Freight cars were used to deport people to Auschwitz and other concentration camps. According to historians, up to approximately 80 people were crammed into a single boxcar.

Courtesy of ©Musealia

Of the 6 million Jews killed in Nazi concentration camps during the Holocaust, an estimated 1 million died at Auschwitz.

Earlier this year on May 8—marking 74 years after the 1945 Nazi surrender signaled the end of World War II in Europe—a major exhibition at New York City’s Museum of Jewish Heritage invited viewers to delve into this dark period in not-so-far-off history.

Originally set to run through January 3, 2020, the Auschwitz. Not long ago. Not far away. exhibit has drawn more than 106,000 recorded visitors to the museum since its opening date. Due to this high demand, the New York institution recently announced that it will extend the poignant exhibition’s current run through August 30, 2020—eight months beyond its originally scheduled close date.

Auschwitz. Not long ago. Not far away. traces the development of Nazi ideology, outlining the transformation of the Polish town named Oświęcim into Auschwitz. Curated by an international team of experts and historians, the 18,000-square-foot exhibition includes personal testimonies from Holocaust survivors as well as more than 1,000 artifacts recovered from Auschwitz. Among the items on display are a German-made freight wagon that was used to transport Jews to the extermination camp, concrete posts that were part of the Auschwitz fence, plus suitcases, eyeglasses, shoes, and other belongings that were left behind by survivors and victims.

The exhibition showcases suitcases confiscated from deportees to Auschwitz in front of a photograph of hostages arriving at the camp.

Courtesy of ©Musealia

Located about 45 miles west of Krakow, Poland, Auschwitz was one of many sites used by the Nazis to carry out the systematic “extermination” of Jews and other minority groups during the Holocaust. It remains the largest documented mass murder site in human history and has since become an enduring symbol of the dangerous realms to which the spread of xenophobia and hate speech can lead.

“When we had the vision to create the exhibition, we conceived its narrative as an opportunity to better understand how such a place could come to exist and as warning of where hatred can take us to,” said Luis Ferreiro, director of the international exhibition firm Musealia, which partnered with the Auschwitz-Birkenau State Museum in Poland to create the exhibition project.

As part of this goal, the exhibition—the largest on Auschwitz ever to be presented in the United States—goes beyond showcasing recovered artifacts from the concentration camp. Throughout 20 galleries that span three floors of the museum, Auschwitz. Not long ago. Not far away. provides context about the rise of Nazism by outlining the stories of various Holocaust victims, perpetrators, and bystanders. The exhibit sheds light on the aftermath of the horrific experiences by Holocaust survivors—the youngest of whom are in their mid-70s today—displaying more than 100 artifacts from survivors who found refuge in the greater New York City area, such as sketchbooks and letters of personal correspondence, some of which have never before been on display in the United States. The collection also features 10 artifacts on loan from the Anne Frank House in Amsterdam, including the dried beans that Frank spilled and wrote about in her diary, which were later discovered between the cracks of stairs in the home where she hid from the Nazis.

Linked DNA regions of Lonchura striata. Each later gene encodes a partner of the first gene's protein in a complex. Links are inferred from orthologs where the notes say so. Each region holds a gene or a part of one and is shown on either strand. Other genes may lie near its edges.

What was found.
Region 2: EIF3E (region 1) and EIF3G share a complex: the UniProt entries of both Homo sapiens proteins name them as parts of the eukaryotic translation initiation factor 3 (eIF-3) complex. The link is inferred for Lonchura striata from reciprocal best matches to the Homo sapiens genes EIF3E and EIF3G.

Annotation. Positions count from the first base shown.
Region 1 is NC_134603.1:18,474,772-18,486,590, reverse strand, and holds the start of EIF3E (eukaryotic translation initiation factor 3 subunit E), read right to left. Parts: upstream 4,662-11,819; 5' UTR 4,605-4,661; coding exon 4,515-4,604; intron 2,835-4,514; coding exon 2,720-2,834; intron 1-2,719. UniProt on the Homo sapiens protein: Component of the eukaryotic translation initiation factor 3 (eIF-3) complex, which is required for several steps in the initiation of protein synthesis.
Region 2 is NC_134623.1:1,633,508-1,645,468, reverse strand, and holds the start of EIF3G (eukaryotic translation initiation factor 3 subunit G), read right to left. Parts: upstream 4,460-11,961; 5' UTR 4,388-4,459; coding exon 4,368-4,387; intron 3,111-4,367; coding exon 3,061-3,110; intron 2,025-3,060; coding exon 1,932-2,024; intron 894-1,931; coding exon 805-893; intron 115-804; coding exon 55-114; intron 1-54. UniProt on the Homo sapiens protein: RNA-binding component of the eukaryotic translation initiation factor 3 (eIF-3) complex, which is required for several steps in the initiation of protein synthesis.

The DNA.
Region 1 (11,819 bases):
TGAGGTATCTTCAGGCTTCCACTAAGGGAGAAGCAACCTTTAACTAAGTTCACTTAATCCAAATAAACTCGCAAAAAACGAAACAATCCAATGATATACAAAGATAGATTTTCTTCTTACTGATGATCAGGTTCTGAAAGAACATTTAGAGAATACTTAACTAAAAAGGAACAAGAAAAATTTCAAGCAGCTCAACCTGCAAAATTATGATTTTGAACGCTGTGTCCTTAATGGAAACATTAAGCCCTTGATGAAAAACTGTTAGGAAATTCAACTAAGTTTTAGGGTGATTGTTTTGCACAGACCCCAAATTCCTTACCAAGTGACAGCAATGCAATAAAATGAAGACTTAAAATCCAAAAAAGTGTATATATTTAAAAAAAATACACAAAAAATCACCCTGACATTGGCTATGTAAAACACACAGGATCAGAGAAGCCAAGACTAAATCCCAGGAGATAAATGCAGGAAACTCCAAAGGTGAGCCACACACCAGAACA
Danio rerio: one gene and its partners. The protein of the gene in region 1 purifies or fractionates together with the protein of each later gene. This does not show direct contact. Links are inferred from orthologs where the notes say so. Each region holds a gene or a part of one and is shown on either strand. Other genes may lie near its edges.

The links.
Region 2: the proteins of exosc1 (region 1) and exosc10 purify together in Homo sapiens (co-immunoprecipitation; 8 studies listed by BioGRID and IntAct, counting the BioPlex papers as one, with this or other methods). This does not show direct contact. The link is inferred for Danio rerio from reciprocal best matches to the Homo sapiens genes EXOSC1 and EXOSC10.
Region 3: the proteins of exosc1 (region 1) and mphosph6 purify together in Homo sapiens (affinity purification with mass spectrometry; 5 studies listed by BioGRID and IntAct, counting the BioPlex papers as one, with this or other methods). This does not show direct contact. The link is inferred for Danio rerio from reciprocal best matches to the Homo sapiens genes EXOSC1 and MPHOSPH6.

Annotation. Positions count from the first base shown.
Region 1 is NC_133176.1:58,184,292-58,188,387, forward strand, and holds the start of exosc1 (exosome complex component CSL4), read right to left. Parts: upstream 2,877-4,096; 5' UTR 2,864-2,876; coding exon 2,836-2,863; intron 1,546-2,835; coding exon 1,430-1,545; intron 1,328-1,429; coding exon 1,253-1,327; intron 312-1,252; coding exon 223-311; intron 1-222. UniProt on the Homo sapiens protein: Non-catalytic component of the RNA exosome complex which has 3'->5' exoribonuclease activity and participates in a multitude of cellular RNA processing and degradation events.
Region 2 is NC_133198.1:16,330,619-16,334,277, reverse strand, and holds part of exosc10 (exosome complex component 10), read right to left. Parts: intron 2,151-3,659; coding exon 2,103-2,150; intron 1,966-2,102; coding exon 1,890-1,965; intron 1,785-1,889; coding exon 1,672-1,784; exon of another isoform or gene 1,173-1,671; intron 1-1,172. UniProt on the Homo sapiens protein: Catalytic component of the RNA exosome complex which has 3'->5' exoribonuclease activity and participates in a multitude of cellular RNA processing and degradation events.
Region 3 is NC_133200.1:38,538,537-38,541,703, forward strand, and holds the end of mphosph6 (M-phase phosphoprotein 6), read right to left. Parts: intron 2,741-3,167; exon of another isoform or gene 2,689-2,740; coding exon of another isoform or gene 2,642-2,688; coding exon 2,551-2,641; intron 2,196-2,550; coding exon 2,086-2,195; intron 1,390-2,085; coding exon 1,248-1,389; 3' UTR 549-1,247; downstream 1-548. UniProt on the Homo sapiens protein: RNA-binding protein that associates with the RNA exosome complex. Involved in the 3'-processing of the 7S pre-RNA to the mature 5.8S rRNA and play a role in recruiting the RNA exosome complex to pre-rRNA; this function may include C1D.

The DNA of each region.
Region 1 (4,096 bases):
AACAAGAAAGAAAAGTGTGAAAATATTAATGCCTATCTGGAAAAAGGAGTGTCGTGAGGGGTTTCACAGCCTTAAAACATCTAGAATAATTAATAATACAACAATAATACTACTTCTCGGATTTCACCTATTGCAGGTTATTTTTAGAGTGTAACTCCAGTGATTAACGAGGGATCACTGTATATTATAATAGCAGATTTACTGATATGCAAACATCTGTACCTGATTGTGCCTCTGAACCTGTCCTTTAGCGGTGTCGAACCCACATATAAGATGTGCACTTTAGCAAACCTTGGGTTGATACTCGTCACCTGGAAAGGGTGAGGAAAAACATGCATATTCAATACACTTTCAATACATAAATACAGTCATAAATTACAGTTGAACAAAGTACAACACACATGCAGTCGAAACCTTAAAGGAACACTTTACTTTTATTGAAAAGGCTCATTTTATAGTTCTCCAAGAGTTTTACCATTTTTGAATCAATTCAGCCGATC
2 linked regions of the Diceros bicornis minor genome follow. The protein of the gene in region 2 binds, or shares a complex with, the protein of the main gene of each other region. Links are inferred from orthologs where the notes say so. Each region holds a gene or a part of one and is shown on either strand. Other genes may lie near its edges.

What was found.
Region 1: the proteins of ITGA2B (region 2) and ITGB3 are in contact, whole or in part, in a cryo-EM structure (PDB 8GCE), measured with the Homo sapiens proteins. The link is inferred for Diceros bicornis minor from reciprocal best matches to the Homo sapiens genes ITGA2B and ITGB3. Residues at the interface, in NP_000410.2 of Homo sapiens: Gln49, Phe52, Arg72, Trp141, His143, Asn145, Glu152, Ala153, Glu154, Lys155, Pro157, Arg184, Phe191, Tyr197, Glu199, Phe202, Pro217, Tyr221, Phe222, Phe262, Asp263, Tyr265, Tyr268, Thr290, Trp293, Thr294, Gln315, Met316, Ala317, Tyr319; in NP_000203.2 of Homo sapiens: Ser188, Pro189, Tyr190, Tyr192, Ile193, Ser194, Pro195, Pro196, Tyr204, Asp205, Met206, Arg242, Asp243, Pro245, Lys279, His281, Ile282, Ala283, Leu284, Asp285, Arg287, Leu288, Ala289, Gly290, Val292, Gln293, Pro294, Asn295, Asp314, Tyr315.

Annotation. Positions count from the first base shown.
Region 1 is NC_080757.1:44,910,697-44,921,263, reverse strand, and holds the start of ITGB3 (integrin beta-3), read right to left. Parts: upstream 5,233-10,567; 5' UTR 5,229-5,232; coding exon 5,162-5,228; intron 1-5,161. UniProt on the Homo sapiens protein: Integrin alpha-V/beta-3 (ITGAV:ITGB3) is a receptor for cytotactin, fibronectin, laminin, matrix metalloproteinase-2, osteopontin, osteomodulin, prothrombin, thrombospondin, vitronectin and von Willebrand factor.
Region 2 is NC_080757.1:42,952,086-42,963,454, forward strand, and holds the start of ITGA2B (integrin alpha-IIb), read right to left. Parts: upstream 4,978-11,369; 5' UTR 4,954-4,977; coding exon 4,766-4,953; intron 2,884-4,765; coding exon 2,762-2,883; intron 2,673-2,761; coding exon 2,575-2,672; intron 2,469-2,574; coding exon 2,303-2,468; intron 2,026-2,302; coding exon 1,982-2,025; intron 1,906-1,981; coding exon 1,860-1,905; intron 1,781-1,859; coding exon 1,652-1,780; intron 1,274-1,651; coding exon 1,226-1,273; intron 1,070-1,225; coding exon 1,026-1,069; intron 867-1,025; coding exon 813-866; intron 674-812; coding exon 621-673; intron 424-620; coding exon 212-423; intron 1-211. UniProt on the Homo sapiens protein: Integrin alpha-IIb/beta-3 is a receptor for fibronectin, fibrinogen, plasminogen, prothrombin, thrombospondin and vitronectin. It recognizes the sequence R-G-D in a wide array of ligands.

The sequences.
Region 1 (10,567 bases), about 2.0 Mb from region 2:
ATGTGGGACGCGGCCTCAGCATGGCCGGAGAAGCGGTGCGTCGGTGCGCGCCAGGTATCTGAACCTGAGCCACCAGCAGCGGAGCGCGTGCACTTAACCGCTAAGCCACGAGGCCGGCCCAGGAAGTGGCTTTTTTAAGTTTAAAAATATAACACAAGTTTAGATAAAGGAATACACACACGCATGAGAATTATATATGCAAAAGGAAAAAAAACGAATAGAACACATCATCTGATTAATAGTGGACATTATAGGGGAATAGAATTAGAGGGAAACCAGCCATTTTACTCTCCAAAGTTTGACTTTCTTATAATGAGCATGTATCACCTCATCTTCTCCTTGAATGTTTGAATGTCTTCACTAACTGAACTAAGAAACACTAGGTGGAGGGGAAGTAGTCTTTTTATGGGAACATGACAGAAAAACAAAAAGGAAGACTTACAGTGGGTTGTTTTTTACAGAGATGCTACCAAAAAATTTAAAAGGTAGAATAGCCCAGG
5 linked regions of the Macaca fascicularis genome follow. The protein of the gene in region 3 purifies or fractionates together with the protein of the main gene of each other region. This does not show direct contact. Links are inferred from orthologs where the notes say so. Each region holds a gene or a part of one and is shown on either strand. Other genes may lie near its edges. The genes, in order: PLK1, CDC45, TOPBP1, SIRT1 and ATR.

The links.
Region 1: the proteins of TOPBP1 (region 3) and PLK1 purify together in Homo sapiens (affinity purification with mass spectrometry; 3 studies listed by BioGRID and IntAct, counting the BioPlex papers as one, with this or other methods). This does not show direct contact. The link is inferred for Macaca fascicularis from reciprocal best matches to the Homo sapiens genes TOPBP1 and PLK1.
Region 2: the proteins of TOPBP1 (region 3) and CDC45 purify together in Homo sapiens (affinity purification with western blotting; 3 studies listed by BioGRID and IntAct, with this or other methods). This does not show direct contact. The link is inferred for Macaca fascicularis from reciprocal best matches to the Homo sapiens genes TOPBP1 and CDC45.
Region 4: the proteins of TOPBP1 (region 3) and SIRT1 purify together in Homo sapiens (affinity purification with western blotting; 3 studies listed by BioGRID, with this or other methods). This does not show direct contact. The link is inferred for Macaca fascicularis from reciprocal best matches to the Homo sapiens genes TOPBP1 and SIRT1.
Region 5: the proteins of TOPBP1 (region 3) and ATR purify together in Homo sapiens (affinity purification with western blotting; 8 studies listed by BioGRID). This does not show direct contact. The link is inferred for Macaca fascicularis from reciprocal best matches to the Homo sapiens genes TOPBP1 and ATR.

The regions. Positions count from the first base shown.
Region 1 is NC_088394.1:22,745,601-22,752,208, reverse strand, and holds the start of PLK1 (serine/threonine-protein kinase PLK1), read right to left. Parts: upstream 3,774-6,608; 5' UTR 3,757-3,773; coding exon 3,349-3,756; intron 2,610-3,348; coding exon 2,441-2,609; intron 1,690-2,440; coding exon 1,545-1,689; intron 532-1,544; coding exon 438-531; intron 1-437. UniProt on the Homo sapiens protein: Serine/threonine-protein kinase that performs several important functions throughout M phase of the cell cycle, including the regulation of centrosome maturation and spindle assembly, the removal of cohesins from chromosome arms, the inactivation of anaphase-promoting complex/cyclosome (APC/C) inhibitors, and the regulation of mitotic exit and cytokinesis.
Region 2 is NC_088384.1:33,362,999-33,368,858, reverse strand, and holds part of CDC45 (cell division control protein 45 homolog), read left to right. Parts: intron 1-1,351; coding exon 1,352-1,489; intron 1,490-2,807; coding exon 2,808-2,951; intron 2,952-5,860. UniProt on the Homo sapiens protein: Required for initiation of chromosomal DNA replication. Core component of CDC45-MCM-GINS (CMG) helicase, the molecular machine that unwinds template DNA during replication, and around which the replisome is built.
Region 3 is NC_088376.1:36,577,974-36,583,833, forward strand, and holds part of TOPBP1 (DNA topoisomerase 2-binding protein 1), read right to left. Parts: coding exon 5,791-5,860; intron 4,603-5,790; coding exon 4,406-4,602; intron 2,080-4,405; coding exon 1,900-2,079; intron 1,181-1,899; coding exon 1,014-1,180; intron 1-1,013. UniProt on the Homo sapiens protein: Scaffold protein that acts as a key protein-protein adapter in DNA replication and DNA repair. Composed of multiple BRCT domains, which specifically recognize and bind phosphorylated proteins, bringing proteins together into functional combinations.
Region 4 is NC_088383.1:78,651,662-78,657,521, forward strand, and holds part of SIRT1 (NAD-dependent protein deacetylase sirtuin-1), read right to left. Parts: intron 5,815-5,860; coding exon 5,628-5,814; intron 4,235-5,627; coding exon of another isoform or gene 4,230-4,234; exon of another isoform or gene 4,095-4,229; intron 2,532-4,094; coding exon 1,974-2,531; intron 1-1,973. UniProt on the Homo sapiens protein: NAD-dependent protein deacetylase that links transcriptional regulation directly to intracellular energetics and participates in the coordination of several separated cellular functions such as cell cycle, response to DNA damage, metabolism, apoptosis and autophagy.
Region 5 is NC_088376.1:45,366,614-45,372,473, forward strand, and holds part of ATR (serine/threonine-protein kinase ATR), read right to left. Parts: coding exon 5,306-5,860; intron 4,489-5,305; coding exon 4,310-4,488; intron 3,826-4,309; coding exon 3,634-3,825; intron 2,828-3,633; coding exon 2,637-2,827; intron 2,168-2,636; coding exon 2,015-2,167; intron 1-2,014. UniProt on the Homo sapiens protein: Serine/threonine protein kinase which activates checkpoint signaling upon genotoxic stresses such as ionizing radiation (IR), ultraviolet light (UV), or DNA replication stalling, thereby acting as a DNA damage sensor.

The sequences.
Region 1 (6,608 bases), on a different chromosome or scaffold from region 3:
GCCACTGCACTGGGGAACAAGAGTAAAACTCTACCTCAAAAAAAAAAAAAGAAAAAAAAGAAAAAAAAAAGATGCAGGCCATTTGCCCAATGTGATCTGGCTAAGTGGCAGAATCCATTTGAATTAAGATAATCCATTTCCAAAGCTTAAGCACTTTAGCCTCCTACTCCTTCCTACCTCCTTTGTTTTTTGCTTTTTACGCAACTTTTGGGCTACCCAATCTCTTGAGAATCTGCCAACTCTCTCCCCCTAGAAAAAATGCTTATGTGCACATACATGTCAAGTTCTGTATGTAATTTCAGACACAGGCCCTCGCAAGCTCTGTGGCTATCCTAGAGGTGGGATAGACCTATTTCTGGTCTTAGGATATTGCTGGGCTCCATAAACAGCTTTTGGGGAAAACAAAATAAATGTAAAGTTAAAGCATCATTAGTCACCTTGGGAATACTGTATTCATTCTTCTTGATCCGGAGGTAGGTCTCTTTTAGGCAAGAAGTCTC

Ahead of the Jewish high holidays this September, the museum notably added another object of significance to the exhibition: a shofar (the wind instrument made from a ram’s horn that is used during Jewish holy services), which was hidden and secretly blown by individuals at the Auschwitz concentration camp.

The inmate cap of 18-year-old Hanoch Kolman, who was deported to Auschwitz in the fall of 1942

Courtesy of the Museum of Jewish Heritage, gift of Henry Coleman

Auschwitz. Not long ago. Not far away. arrived in New York City in May 2019 after a twice-extended run in Madrid, where it drew more than 600,000 visitors between December 2017 and February 2019, becoming one of Europe’s most visited exhibitions in 2018. The exhibition debuted in North America during a period in which anti-Semitism, white nationalism, and violence against minority groups continue to rise, both across the United States and around the world. “As the title of the exhibit suggests, Auschwitz is not ancient history but living memory,” said Bruce C. Ratner, chairman of the museum’s board of trustees. “My hope for this exhibit is that it motivates all of us to make the connections between the world of the past and the world of the present and to take a firm stand against hate, bigotry, ethnic violence, religious intolerance, and nationalist brutality of all kinds.”

“This exhibit reminds, in the starkest ways, where anti-Semitism can ultimately lead,” said Ron Lauder, founder and chairman of the Auschwitz-Birkenau Foundation Committee and president of the World Jewish Congress. “And the world should never go there again.”

Auschwitz. Not long ago. Not far away. runs through August 30, 2020, at the Museum of Jewish Heritage in New York City. Tickets are available for purchase at Admission costs $16 for adults, $12 for seniors and people with disabilities, and $10 for students and veterans. Holocaust survivors, active members of the military and first responders, plus educators and students under 12th grade in NYC area schools receive free entry. Complimentary audio guides with detailed narration in English, Spanish, French, Hebrew, Mandarin, German, Polish, or Russian are offered upon entry to the exhibit.

This article originally appeared online in May 2019; it was updated on October 31, 2019, to include current information.

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